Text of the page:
According to the Georgia Department of Transportation, 74% of roadway fatalities can be attributed to distracted driving, impaired driving or driving too fast for conditions. Other causes of fatal accidents include violating rules of the road, pedestrian or cyclist negligence, unsafe road conditions, and vehicle malfunctions. 

In more than half of fatal accidents in Georgia in 2017, the victims were not wearing their seatbelts. This is a striking statistic when considering that seat belt usage hovers around 90%. According to the National Highway Transportation Safety Administration, seat belts save roughly 14,000 lives every year. 

Drive Alert, Arrive Alive 

In response to the alarming increase in fatalities, the Georgia Department of Transportation, in partnership with the Georgia Governor’s Office of Highway Safety, launched the “DriveAlert ArriveAlive” campaign. The goal of the campaign is to reduce accidents “by educating drivers about simple changes they can make in their driving behavior to prevent crashes, improve safety and save lives.” The campaign has three core messages for drivers:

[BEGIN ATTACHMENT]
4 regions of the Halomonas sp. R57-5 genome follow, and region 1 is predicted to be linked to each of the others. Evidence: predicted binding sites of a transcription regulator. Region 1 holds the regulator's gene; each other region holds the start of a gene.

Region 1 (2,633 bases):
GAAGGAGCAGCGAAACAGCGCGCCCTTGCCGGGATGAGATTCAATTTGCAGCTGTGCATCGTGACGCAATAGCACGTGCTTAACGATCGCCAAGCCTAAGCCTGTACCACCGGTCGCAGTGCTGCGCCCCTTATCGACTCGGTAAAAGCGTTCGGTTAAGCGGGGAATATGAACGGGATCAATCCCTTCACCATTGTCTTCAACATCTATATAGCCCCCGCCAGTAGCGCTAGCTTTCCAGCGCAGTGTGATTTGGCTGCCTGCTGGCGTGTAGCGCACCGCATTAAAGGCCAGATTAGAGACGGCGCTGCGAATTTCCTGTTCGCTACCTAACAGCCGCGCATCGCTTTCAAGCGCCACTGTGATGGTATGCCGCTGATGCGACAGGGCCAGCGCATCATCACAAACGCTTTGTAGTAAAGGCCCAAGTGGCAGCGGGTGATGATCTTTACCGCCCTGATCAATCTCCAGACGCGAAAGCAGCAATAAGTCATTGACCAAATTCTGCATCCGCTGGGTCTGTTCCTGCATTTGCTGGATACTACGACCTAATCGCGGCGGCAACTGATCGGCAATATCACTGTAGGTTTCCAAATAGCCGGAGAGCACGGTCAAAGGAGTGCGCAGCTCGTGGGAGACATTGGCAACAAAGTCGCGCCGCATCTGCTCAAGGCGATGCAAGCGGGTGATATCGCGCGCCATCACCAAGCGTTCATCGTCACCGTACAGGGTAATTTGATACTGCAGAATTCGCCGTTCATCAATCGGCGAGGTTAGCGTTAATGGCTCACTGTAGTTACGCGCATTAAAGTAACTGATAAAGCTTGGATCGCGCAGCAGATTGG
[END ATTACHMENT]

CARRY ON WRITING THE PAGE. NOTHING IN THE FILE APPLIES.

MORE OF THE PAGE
1. Buckle up; 
  2. Stay off the phone and mobile devices; and 
  3. Drive alert. 

Who is the Best Attorney for Fatal Car Accidents in Georgia? 

The decision on which attorney to hire for a fatal Georgia car wreck can be difficult.  First, you want someone who has the experience required to handle such a complicated case.  You also need to make sure the attorney you hire is not overworked and can devote his or herself to your case.  Consider interviewing several firms or lawyers before making your decision so you can feel confident that you are hiring the best lawyer for your case.